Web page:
On April 2nd, we all experienced a moment of joy when the Prime Minister and the Interior Minister announced that they had reached what the Prime Minister termed a “landmark agreement” to finally solve the problem of the 35,000 Eritrean and Sudanese asylum-seekers in Israel.
The agreement with the UN High Commissioner for Refugees (UNHCR) stated that within 5 years, the UN would resettle 16,000 refugees in western countries, where they would receive legal status and full rights as refugees. The remainder, who remained in Israel would be resettled in towns throughout Israel, they would be given legal status that would enable them to work and lead normal lives.
However, our joy was short-lived, as on the next day, April 3rd, only hours after the first announcement, the Prime Minister announced that he was cancelling the agreement!
What had happened in those few hours is unclear, there was a lot of criticism from some ministers – but Netanyahu doesn’t usually get scared by them. Netanyahu said that it was because of the opposition of the residents of South Tel Aviv. However, I believe that besides the group led by the obnoxious Sheffy Paz, most of the residence of South Tel Aviv saw the advantage of the agreement, which included investing large sums of money in the neighborhood and removing most of the asylum-seekers.
The zig-zag of the government is most unsettling for the asylum-seeking community, as is the situation now. After cancelling the agreement with the UN and knowing that there is no African country that will except them, Netanyahu is now seeking another solution. I believe that not having anywhere to send them, the government is going to introduce draconic laws that will put this vulnerable community in greater peril and make it even harder to continue living in Israel.
At this point, it is important to remind ourselves that this community is seeking refuge in Israel having fled from countries with brutal dictatorships and civil war, to which they cannot return.
Is there a solution? I believe there is and that with a little bit of respect for human rights and some foresight, the government could find a solution that is beneficial to all.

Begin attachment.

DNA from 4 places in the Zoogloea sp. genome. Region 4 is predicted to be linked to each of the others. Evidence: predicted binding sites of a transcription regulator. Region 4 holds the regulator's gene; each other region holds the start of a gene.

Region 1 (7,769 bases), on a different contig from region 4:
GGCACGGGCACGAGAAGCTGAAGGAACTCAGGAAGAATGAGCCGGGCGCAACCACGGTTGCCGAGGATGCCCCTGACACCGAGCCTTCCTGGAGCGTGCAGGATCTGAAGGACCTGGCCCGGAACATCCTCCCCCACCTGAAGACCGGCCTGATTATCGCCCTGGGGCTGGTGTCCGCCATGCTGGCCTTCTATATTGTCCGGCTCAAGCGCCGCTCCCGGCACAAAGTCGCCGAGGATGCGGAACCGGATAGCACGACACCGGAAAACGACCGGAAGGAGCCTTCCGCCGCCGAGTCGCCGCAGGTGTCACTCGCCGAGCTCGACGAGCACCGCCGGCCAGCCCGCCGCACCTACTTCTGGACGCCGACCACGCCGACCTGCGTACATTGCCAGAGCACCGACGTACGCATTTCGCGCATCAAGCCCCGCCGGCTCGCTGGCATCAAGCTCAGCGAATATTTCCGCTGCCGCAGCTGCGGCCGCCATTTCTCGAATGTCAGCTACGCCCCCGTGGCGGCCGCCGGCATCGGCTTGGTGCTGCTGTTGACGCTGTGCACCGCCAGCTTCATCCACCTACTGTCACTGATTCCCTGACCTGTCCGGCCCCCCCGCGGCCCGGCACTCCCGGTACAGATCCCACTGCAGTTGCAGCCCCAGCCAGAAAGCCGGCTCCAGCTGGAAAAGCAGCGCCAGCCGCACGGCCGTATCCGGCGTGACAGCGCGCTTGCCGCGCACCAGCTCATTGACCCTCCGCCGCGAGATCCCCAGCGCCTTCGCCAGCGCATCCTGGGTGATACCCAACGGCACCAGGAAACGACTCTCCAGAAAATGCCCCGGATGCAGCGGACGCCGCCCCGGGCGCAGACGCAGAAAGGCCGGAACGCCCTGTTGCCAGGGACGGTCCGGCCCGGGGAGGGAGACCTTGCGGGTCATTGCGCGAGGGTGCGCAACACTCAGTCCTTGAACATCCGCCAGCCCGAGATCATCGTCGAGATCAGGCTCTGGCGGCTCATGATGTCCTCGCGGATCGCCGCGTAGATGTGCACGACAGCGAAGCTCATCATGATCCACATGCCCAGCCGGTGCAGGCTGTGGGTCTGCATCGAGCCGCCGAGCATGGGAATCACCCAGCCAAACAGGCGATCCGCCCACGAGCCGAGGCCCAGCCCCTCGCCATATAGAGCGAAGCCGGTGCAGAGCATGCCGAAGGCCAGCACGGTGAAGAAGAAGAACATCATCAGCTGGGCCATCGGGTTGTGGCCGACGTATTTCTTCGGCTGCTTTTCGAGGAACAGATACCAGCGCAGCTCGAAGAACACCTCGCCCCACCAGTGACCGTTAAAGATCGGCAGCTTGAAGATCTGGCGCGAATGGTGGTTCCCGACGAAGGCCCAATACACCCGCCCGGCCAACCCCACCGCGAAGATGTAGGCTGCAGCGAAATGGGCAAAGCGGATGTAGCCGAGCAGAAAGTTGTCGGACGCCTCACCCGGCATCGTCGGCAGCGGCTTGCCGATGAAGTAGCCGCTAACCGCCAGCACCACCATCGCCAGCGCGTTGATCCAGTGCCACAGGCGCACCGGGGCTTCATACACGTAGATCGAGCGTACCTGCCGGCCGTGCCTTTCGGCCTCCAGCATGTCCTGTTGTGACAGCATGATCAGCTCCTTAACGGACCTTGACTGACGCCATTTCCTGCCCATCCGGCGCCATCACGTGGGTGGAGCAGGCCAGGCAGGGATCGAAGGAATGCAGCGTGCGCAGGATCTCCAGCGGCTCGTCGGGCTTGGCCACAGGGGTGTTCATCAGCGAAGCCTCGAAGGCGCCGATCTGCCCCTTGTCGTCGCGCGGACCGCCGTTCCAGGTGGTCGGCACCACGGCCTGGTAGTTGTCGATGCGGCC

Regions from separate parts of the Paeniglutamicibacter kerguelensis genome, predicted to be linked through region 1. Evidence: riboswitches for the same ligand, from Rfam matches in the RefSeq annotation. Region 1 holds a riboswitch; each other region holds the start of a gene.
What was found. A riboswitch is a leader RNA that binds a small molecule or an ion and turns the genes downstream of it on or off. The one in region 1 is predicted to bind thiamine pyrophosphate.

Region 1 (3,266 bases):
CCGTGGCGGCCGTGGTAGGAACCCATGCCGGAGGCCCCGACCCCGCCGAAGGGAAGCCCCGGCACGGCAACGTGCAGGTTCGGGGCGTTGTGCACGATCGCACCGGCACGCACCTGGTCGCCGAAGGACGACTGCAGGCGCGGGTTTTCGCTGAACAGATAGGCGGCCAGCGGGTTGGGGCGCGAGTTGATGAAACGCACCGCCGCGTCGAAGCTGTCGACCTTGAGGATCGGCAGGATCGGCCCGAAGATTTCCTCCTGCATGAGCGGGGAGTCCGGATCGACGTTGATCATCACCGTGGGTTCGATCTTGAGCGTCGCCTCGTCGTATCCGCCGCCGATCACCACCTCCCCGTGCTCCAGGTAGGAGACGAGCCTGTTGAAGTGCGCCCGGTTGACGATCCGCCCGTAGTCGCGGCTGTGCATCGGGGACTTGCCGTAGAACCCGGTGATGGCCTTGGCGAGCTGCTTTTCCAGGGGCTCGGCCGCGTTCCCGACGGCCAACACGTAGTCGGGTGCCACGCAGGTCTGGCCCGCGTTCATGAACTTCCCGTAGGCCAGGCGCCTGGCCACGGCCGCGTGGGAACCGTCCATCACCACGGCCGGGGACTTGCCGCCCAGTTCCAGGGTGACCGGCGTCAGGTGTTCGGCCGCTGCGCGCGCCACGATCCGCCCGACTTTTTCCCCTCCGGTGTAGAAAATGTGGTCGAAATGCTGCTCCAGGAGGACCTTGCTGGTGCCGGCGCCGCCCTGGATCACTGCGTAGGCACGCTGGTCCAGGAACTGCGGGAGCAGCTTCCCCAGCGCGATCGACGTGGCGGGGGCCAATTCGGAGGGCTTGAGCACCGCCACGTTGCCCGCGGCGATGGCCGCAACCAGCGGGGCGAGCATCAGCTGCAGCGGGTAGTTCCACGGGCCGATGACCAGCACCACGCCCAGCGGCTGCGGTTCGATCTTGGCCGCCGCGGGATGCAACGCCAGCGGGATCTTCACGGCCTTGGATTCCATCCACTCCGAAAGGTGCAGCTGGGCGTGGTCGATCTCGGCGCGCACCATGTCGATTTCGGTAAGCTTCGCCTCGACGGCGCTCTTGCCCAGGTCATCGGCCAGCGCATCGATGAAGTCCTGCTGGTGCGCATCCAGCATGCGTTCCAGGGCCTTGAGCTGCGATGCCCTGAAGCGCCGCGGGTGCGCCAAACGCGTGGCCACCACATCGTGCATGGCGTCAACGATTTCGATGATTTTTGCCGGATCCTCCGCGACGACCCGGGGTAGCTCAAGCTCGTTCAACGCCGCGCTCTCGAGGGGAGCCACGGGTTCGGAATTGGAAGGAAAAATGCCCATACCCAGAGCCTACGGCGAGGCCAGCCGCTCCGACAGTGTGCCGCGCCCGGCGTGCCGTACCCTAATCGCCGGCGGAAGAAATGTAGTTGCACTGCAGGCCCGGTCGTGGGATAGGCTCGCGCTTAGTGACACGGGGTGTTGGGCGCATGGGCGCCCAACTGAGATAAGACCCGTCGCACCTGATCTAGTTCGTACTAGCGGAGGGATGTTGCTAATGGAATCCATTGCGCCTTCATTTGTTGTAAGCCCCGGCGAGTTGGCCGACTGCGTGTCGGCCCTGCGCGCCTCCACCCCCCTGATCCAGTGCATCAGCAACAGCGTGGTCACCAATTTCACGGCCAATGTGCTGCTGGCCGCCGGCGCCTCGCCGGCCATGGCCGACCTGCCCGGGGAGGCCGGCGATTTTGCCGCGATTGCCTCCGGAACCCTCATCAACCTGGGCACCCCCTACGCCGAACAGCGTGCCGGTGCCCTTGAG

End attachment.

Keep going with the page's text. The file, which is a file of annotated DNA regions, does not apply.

A few human rights organizations, including ASSAF and Doctors Without Borders, published a document that sets out a simple and effective plan. The main points being:
Investing in South Tel Aviv; repair infrastructure and reinforce social services, health and education. Building a safe environment suited to the needs of the community.
Geographical dispersion of the asylum-seekers throughout Israel.
Legal Employment - asylum seekers find it difficult to obtain work outside of Tel Aviv because of their unclear legal status. Legal work visas will reduce the concern of employers throughout Israel to employ them, and will increase their dispersal throughout the country
Incentives for Employment in the periphery and support for Local Authorities - the leaders of the country’s economy reiterate that there is a shortage of workers in fields such as industry, restaurants, hotels, cleaning, agriculture and construction. Granting work visas to asylum-seekers will strengthen businesses in the periphery that need working hands
Health insurance and welfare services - providing health insurance for asylum seekers and social benefits to this disadvantaged group will lead to the strengthening of the population of asylum- seekers and their better and safer integration into Israel
True examination of asylum applications and granting of refugee status - All asylum seekers should be allowed to submit asylum requests and to have them examined honestly, within a reasonable period of time and according to the law and standards set in the world.
This solution is simple, and the government could go back to the original agreement with the UN.
Will the Prime Minister take any of these roads? I am afraid not. The silence at the moment is ominous, and we can only wait until the government reaches a decision!